When the five “story architects” of Star Wars: The High Republic set out to create this new era set  centuries prior to the events of the Skywalker Saga, my understanding is that they sought to create a faction of villains that set itself apart from the Empire, the First Order, and the Sith. Thus, they came up with the Nihil– a ruthless band of marauders intent on destroying the Jedi Order and the Republic. But how would they keep the Nihil from being just a collection of generic pirates?

Enter Marchion Ro, the enigmatic “Eye of the Nihil” whose past and abilities have been hinted at over the past year of The High Republic’s narrative, but never fully revealed until the new comic-book miniseries Star Wars: The High Republic – Eye of the Storm, the first issue of which was released this week.

Eye of the Storm #1, written by Charles Soule (Star Wars: The High Republic – Light of the Jedi) and illustrated with moody atmosphere by Guillermo Sanna (Darkhold: Iron Man), opens with Marchion Ro addressing the reader in a way that immediately calls to mind Soule’s other current Marvel Comics miniseries, Star Wars: Crimson Reign. A text box tells us this bookend takes place “After the Fall,” and Marchion Ro introduces the story that brings us back to the origins of the Nihil as a species called the Evereni whose storm-ravaged homeworld eventually inspired the naming for the group’s tiered structure. Desperate for resources, the Evereni fight among themselves for centuries before venturing out into the galaxy and discovering there are other worlds and species to poach from. Thus the Nihil are born, and many years later we are introduced to Marchion’s father Asgar Ro and grandmother Shalla– who I’m now guessing will likely be the Jedi Order’s chief antagonist when The High Republic rewinds time 150 years for its upcoming second phase beginning this fall.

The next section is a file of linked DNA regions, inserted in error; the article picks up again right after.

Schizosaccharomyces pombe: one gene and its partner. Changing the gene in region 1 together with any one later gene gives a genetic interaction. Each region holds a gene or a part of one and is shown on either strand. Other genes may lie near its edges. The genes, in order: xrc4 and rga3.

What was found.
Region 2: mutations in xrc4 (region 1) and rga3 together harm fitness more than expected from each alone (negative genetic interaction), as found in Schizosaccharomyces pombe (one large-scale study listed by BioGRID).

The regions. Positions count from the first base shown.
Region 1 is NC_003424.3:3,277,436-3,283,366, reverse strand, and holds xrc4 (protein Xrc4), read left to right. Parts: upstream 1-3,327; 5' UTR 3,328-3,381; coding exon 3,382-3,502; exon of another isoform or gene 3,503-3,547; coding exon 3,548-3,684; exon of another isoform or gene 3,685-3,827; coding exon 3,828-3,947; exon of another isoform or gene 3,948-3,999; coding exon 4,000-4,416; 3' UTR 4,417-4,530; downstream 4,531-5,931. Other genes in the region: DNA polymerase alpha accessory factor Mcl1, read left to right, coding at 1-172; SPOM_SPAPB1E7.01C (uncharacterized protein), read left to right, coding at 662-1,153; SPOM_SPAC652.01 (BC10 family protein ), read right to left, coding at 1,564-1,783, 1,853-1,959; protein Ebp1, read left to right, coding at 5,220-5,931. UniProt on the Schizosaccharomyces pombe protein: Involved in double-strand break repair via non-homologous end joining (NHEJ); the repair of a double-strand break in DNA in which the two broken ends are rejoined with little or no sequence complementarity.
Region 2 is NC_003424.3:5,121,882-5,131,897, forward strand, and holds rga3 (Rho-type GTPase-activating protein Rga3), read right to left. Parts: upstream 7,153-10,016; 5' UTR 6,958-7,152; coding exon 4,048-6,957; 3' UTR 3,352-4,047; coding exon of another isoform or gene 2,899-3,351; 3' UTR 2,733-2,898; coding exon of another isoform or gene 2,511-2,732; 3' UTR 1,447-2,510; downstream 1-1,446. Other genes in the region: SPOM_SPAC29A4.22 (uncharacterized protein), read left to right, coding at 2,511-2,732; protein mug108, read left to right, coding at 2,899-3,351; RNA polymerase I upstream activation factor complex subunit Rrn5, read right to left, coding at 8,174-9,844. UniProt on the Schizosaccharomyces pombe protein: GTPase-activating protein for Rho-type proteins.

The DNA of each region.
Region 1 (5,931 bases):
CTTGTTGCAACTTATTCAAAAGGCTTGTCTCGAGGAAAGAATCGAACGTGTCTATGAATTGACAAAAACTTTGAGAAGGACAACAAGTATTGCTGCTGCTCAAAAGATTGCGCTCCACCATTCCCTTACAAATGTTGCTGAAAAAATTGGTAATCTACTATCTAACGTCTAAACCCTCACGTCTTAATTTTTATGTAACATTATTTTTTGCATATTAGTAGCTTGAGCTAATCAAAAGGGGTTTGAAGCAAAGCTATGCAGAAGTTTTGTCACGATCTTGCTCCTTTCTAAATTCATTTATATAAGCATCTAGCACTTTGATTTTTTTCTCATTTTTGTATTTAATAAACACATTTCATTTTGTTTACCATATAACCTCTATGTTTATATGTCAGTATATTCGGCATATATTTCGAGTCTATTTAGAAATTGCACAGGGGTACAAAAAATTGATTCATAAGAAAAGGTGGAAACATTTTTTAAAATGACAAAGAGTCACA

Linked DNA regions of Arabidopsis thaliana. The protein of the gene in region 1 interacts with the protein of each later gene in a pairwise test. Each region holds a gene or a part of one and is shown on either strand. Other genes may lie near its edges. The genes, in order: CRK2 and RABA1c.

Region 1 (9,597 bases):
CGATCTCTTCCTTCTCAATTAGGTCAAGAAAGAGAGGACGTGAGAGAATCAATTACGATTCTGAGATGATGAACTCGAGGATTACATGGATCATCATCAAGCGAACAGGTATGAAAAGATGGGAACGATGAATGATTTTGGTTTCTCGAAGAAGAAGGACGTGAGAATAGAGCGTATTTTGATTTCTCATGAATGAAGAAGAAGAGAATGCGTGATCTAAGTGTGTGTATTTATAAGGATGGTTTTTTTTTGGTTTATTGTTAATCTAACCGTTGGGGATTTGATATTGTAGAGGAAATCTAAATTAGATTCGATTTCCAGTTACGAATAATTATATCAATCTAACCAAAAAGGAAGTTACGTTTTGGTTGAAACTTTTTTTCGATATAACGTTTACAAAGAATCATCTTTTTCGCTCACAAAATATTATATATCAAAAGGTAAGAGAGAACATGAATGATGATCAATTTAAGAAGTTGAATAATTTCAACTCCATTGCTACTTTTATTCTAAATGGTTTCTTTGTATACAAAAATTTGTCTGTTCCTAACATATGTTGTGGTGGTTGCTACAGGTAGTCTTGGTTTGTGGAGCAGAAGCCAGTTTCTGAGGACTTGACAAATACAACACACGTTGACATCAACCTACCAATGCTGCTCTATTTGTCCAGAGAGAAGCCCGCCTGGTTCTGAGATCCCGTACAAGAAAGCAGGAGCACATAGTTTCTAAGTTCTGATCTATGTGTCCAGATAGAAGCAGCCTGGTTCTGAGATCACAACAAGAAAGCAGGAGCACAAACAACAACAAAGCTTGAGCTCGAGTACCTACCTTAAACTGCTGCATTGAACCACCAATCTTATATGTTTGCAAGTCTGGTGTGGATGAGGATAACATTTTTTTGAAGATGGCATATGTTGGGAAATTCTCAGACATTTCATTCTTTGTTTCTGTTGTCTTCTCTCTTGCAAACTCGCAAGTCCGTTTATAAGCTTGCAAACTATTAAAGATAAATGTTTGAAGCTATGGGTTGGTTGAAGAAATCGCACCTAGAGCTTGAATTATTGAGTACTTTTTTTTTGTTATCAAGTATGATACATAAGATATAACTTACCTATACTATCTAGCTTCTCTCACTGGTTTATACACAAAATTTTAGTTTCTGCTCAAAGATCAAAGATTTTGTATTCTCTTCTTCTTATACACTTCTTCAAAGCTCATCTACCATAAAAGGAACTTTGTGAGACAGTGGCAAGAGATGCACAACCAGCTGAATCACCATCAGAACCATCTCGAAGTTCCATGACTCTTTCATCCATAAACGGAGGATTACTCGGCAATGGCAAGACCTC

We also get to spend a little more time with Mari San Tekka, the woman whose Force-powered navigation abilities Asgar uses to create the Nihil’s Path engines (one of the main advantages that set their gang apart from the average raiders). Her relationship with Marchion is an interesting one that follows through to last year’s already-released The High Republic novels, but the focus here is on how the younger Ro eventually usurps his father to become the Eye himself. At this point I’m willing to call Soule a master of Star Wars storytelling, and that has naturally carried over to this miniseries, which also reminds me a bit of his The Rise of Kylo Ren, released via Marvel in conjunction with The Rise of Skywalker two years ago. What better way to make an enemy more interesting than to give him a fleshed-out backstory? I wouldn’t say I identify with Marchion Ro just yet, nor do I necessarily think I ever will, but I do appreciate the opportunity to learn more about how he came to be and what exactly makes him tick. With only one issue left to go in The Eye of the Storm, I’m looking forward to seeing how Soule further fills in the gaps between Marchion picking up Asgar’s mask and the devastation he’s more recently wreaked upon the Republic.

Star Wars: The High Republic – Eye of the Storm #1 is available now wherever comic books are sold.